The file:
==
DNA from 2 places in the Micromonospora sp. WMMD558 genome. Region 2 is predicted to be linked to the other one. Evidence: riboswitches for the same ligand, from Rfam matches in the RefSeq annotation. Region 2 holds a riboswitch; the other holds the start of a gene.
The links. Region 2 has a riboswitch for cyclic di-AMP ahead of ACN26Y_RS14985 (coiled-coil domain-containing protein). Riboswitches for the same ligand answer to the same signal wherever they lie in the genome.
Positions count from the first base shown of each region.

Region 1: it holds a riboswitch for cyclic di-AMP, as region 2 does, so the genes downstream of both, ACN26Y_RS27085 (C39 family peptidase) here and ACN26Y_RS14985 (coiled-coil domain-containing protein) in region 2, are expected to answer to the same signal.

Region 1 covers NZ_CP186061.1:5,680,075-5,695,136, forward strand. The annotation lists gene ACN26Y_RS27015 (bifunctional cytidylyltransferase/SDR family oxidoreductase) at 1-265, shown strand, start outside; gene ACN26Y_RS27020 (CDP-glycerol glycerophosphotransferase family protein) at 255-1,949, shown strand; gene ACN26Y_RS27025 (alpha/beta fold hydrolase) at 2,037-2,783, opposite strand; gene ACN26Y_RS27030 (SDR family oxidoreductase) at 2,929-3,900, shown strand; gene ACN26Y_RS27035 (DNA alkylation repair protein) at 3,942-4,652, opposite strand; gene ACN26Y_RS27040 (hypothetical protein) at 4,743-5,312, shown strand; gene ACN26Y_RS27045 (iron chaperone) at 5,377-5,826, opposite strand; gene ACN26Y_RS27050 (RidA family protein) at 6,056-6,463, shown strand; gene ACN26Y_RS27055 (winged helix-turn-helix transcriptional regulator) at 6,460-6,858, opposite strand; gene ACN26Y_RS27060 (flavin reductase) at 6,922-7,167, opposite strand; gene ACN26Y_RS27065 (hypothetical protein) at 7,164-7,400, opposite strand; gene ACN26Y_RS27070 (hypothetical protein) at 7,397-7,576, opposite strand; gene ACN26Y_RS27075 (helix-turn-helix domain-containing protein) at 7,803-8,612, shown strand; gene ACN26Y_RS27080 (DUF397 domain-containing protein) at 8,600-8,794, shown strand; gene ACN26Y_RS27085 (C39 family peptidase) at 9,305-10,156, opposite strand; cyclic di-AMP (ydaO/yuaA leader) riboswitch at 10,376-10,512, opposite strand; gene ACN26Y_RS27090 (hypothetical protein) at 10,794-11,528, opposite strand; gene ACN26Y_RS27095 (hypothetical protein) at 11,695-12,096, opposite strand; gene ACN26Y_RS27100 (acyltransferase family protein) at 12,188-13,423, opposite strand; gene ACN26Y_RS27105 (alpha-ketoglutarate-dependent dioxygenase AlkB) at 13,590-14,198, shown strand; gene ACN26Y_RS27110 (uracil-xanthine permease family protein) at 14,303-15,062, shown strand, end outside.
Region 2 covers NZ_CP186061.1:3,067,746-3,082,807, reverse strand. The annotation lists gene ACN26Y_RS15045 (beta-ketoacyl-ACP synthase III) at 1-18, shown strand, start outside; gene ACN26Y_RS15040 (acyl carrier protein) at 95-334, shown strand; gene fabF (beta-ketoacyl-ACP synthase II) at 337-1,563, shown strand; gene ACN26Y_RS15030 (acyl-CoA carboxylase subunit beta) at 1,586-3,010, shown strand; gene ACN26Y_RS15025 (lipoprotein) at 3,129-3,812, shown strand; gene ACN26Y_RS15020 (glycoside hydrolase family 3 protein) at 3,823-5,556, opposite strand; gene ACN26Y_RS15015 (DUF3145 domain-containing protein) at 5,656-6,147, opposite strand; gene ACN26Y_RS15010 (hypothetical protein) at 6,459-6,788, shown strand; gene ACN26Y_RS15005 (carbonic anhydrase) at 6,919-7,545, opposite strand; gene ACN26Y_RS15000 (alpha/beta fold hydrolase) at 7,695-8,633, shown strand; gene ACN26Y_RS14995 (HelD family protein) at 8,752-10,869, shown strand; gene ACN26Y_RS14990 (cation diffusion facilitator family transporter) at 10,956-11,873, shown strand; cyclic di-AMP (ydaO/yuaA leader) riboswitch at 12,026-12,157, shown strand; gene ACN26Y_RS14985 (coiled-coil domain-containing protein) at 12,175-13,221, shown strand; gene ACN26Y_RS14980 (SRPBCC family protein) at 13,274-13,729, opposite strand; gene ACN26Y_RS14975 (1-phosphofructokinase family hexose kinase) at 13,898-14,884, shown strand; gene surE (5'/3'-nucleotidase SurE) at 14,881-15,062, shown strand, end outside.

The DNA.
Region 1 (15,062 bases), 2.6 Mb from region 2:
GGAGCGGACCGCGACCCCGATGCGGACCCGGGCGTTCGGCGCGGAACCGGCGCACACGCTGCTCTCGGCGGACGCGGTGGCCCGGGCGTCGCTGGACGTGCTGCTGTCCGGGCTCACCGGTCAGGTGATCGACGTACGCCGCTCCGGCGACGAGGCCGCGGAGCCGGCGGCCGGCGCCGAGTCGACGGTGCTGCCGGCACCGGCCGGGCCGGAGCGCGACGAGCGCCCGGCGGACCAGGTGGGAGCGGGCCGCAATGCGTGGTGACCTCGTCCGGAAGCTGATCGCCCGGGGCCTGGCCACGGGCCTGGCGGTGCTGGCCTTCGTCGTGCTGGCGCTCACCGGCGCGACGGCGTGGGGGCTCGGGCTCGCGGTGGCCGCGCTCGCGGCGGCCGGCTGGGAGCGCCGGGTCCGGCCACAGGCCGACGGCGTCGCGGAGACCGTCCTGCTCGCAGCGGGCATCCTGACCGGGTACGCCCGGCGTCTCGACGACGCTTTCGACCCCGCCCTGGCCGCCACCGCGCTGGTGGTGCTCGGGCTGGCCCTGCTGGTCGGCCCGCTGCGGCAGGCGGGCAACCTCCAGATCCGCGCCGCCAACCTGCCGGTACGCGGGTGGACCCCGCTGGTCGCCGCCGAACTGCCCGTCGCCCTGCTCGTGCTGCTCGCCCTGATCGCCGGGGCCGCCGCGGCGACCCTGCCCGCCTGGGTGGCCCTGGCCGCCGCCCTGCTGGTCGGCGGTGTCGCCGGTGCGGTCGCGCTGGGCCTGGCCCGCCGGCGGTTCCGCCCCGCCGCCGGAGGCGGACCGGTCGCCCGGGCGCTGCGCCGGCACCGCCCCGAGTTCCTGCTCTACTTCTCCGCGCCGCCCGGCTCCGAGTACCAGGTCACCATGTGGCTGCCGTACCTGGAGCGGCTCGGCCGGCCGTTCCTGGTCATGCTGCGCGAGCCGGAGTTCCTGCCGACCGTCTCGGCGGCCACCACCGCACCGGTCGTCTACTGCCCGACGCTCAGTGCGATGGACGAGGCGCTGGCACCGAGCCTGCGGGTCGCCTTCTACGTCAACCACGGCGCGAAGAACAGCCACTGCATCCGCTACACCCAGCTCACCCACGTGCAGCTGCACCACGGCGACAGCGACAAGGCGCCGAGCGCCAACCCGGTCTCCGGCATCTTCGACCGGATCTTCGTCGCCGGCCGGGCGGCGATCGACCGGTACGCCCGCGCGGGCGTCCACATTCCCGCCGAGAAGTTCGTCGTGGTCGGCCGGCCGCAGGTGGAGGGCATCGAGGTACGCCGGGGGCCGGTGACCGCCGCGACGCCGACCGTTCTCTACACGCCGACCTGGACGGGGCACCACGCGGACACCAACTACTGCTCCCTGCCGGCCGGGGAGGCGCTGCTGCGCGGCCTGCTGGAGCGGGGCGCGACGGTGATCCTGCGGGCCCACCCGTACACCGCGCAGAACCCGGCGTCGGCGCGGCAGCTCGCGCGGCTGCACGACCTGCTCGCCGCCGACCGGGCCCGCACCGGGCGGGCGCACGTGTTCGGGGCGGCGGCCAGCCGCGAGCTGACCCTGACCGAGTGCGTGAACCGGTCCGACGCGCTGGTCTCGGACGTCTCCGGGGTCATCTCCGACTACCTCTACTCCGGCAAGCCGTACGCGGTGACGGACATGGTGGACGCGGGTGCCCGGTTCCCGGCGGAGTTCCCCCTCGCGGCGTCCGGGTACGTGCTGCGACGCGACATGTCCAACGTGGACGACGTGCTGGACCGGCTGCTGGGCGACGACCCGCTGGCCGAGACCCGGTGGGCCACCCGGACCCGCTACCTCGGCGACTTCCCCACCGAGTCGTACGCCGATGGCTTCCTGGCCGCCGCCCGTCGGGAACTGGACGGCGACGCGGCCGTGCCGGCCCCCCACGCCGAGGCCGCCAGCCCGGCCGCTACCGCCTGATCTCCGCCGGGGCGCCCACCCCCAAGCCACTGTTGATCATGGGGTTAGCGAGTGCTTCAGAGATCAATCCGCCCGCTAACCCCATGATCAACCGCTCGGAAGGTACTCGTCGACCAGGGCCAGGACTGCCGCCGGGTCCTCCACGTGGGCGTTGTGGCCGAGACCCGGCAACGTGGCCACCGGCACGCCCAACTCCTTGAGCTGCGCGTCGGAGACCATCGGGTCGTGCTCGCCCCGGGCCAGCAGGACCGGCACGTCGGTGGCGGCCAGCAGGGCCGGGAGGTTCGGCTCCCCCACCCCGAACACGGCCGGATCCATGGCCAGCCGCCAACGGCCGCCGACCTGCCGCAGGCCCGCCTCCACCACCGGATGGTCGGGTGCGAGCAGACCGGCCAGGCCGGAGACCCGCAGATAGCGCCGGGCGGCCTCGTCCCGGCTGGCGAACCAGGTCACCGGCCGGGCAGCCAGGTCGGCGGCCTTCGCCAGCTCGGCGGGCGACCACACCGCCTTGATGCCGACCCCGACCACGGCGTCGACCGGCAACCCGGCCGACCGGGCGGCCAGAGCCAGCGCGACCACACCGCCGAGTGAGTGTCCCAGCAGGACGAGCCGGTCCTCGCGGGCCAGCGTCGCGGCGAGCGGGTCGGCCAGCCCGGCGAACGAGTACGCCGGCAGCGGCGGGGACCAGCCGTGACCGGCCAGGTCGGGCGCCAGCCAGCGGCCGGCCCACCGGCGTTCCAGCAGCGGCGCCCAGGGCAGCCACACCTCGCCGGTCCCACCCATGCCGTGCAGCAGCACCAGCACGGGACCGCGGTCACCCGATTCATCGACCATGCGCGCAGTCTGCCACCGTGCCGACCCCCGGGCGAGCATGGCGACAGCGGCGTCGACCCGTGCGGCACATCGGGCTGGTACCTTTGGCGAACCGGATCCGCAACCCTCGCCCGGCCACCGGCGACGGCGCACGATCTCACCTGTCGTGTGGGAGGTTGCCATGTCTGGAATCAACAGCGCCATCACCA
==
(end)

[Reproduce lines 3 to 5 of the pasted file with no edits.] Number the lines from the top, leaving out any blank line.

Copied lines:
Positions count from the first base shown of each region.

Region 1: it holds a riboswitch for cyclic di-AMP, as region 2 does, so the genes downstream of both, ACN26Y_RS27085 (C39 family peptidase) here and ACN26Y_RS14985 (coiled-coil domain-containing protein) in region 2, are expected to answer to the same signal.

Region 1 covers NZ_CP186061.1:5,680,075-5,695,136, forward strand. The annotation lists gene ACN26Y_RS27015 (bifunctional cytidylyltransferase/SDR family oxidoreductase) at 1-265, shown strand, start outside; gene ACN26Y_RS27020 (CDP-glycerol glycerophosphotransferase family protein) at 255-1,949, shown strand; gene ACN26Y_RS27025 (alpha/beta fold hydrolase) at 2,037-2,783, opposite strand; gene ACN26Y_RS27030 (SDR family oxidoreductase) at 2,929-3,900, shown strand; gene ACN26Y_RS27035 (DNA alkylation repair protein) at 3,942-4,652, opposite strand; gene ACN26Y_RS27040 (hypothetical protein) at 4,743-5,312, shown strand; gene ACN26Y_RS27045 (iron chaperone) at 5,377-5,826, opposite strand; gene ACN26Y_RS27050 (RidA family protein) at 6,056-6,463, shown strand; gene ACN26Y_RS27055 (winged helix-turn-helix transcriptional regulator) at 6,460-6,858, opposite strand; gene ACN26Y_RS27060 (flavin reductase) at 6,922-7,167, opposite strand; gene ACN26Y_RS27065 (hypothetical protein) at 7,164-7,400, opposite strand; gene ACN26Y_RS27070 (hypothetical protein) at 7,397-7,576, opposite strand; gene ACN26Y_RS27075 (helix-turn-helix domain-containing protein) at 7,803-8,612, shown strand; gene ACN26Y_RS27080 (DUF397 domain-containing protein) at 8,600-8,794, shown strand; gene ACN26Y_RS27085 (C39 family peptidase) at 9,305-10,156, opposite strand; cyclic di-AMP (ydaO/yuaA leader) riboswitch at 10,376-10,512, opposite strand; gene ACN26Y_RS27090 (hypothetical protein) at 10,794-11,528, opposite strand; gene ACN26Y_RS27095 (hypothetical protein) at 11,695-12,096, opposite strand; gene ACN26Y_RS27100 (acyltransferase family protein) at 12,188-13,423, opposite strand; gene ACN26Y_RS27105 (alpha-ketoglutarate-dependent dioxygenase AlkB) at 13,590-14,198, shown strand; gene ACN26Y_RS27110 (uracil-xanthine permease family protein) at 14,303-15,062, shown strand, end outside.